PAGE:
Allihies – with two shops, a post office and four pubs – is typical of the type of self-contained Irish village that was once found throughout the country. Villages like Allihies (population: 650) are becoming less prolific as the country’s rapid urbanisation continues, with more people moving to suburban dormitories.
The reason Allihies thrives while similar village are in decline is due to its extraordinary scenery. Allihies is located on the Ring of Beara and overlooking Ballydonegan Bay, a seaport from where the copper ore was once exported. Many visitors arrive at Allihies when they are driving through Cork's Beara peninsula, as it is the last stop between the rocky mountain range and the wild Atlantic coast. To use the local expression, there is "a view around every corner", with the best view from Barnes gap.
Unique video of Allihies kids being picked up from school bus drop-off point at Barnes gap
Copper Mine Musuem
During the 1800s, the region was a thriving copper mining hub, an activity that has long since declined. At the end of the village, in a former Methodist church, the Allihies Copper Mine Museum provides an informative story of how the discover of a rich copper deposit in the area in 1812 utterly changed the lives of the families in the area.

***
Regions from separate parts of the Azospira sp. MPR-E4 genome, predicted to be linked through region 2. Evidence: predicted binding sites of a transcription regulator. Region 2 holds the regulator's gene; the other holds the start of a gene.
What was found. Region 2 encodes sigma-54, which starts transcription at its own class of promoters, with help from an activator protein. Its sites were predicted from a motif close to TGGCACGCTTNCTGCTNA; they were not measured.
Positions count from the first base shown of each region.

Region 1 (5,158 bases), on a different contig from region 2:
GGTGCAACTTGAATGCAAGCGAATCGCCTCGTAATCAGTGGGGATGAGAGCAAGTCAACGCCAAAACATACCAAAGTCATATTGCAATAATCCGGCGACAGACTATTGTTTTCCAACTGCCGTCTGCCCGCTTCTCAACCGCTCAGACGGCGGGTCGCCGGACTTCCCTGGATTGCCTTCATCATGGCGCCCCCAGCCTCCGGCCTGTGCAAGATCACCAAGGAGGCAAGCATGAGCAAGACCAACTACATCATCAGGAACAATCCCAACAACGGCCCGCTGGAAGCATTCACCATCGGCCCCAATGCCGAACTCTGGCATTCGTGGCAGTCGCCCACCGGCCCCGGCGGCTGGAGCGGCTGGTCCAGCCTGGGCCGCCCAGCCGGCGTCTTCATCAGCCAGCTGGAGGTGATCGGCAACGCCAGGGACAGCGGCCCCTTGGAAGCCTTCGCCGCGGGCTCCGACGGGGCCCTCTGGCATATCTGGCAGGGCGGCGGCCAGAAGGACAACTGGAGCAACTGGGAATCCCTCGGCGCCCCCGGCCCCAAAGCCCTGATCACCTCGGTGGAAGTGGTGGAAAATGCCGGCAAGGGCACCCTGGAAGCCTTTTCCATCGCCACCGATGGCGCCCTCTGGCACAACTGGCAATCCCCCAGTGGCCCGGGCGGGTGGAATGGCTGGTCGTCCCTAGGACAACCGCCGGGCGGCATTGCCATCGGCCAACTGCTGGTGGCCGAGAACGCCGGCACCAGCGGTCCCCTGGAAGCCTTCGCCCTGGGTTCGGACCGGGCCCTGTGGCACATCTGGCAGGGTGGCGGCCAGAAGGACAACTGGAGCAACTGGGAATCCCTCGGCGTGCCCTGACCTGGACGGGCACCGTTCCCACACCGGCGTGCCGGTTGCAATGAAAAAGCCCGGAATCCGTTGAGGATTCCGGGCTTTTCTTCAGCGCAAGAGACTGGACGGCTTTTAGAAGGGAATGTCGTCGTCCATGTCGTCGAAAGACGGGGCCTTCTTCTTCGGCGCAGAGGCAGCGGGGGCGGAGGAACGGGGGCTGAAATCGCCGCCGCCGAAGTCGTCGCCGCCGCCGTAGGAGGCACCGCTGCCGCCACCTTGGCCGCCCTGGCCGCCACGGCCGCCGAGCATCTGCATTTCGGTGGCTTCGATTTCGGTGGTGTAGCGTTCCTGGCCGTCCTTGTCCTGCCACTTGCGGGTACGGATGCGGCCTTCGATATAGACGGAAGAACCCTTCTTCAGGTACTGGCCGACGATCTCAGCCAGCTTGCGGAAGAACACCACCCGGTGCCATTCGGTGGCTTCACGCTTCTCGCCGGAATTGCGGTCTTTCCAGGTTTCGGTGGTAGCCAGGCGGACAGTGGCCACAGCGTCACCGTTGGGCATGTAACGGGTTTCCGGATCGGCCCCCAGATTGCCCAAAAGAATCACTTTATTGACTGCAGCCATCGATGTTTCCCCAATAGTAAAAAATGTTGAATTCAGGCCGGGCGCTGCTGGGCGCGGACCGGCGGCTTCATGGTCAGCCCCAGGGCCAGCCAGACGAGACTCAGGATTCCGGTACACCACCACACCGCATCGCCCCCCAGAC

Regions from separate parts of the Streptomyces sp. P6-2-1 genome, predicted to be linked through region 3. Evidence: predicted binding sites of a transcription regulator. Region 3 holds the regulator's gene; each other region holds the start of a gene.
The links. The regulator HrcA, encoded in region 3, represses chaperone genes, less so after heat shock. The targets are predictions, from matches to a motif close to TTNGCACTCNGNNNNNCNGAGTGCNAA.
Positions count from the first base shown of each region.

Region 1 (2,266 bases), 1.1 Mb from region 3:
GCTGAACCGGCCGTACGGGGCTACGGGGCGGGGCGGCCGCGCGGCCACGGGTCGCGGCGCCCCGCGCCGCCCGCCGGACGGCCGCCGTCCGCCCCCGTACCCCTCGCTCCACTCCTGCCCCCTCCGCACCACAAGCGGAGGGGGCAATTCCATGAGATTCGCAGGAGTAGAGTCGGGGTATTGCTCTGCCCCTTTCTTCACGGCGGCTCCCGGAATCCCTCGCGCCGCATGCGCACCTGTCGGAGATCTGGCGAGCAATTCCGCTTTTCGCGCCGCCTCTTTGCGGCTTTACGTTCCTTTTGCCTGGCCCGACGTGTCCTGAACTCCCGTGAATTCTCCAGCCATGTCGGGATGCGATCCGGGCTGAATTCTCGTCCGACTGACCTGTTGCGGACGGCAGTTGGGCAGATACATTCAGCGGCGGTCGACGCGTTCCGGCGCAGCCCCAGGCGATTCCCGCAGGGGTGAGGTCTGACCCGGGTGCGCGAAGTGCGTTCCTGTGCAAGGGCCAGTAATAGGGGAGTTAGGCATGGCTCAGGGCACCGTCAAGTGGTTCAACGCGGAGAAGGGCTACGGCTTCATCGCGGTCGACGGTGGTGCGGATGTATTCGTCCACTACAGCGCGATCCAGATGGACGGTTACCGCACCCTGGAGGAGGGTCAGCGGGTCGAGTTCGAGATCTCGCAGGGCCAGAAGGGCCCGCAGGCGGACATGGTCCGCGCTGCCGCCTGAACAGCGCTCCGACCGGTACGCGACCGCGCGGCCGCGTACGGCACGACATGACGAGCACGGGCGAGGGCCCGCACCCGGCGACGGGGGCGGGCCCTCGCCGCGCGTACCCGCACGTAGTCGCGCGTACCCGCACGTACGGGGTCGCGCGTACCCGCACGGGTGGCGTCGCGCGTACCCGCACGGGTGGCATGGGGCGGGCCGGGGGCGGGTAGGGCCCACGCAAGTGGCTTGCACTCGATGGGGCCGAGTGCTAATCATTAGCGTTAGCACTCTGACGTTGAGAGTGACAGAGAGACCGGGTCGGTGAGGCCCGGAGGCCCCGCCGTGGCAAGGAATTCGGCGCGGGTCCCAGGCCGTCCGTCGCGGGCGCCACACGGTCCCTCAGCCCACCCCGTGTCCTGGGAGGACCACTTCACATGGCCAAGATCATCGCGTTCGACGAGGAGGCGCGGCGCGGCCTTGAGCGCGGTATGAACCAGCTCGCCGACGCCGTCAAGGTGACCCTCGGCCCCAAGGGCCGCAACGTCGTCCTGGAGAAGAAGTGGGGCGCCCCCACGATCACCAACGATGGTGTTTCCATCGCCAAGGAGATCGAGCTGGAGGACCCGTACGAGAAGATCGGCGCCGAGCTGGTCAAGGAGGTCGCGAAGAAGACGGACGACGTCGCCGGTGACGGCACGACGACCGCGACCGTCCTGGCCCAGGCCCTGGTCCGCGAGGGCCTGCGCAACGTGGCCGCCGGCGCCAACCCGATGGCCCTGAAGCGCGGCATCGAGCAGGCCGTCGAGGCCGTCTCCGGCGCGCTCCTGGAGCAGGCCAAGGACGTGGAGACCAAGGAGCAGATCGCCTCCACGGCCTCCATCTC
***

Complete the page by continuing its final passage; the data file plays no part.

Arts and Culture
As well as farming and fishing, the region is now sustained by tourism, and by the lively arts culture it has developed -- many artists and writers, inspired by the rugged beauty, have made Allihies their home. The Allihies Languages and Arts Centre, located in a former schoolhouse, runs courses and holds events throughout the year.
Allihies, Beara. Image by Stephan A